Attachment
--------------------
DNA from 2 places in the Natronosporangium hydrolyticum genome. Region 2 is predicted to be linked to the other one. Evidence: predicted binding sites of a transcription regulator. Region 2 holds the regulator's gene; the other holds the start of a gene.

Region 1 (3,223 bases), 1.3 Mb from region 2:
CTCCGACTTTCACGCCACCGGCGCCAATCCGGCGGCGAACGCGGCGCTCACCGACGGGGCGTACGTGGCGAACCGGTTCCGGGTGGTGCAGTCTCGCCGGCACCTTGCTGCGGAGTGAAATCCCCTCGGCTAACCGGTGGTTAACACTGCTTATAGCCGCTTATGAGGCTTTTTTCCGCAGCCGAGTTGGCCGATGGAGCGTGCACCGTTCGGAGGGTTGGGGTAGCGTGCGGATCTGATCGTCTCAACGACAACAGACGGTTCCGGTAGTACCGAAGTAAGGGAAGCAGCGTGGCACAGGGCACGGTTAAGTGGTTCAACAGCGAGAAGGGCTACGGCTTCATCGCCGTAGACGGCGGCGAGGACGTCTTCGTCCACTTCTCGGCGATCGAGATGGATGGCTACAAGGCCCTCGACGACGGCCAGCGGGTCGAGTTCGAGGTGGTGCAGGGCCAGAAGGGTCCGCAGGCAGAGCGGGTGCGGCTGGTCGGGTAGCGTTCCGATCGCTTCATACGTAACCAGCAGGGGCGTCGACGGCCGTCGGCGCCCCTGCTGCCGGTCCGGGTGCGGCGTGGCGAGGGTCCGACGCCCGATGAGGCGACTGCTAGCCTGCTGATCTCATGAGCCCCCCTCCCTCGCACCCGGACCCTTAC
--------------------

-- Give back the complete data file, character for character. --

DNA from 2 places in the Natronosporangium hydrolyticum genome. Region 2 is predicted to be linked to the other one. Evidence: predicted binding sites of a transcription regulator. Region 2 holds the regulator's gene; the other holds the start of a gene.

Region 1 (3,223 bases), 1.3 Mb from region 2:
CTCCGACTTTCACGCCACCGGCGCCAATCCGGCGGCGAACGCGGCGCTCACCGACGGGGCGTACGTGGCGAACCGGTTCCGGGTGGTGCAGTCTCGCCGGCACCTTGCTGCGGAGTGAAATCCCCTCGGCTAACCGGTGGTTAACACTGCTTATAGCCGCTTATGAGGCTTTTTTCCGCAGCCGAGTTGGCCGATGGAGCGTGCACCGTTCGGAGGGTTGGGGTAGCGTGCGGATCTGATCGTCTCAACGACAACAGACGGTTCCGGTAGTACCGAAGTAAGGGAAGCAGCGTGGCACAGGGCACGGTTAAGTGGTTCAACAGCGAGAAGGGCTACGGCTTCATCGCCGTAGACGGCGGCGAGGACGTCTTCGTCCACTTCTCGGCGATCGAGATGGATGGCTACAAGGCCCTCGACGACGGCCAGCGGGTCGAGTTCGAGGTGGTGCAGGGCCAGAAGGGTCCGCAGGCAGAGCGGGTGCGGCTGGTCGGGTAGCGTTCCGATCGCTTCATACGTAACCAGCAGGGGCGTCGACGGCCGTCGGCGCCCCTGCTGCCGGTCCGGGTGCGGCGTGGCGAGGGTCCGACGCCCGATGAGGCGACTGCTAGCCTGCTGATCTCATGAGCCCCCCTCCCTCGCACCCGGACCCTTAC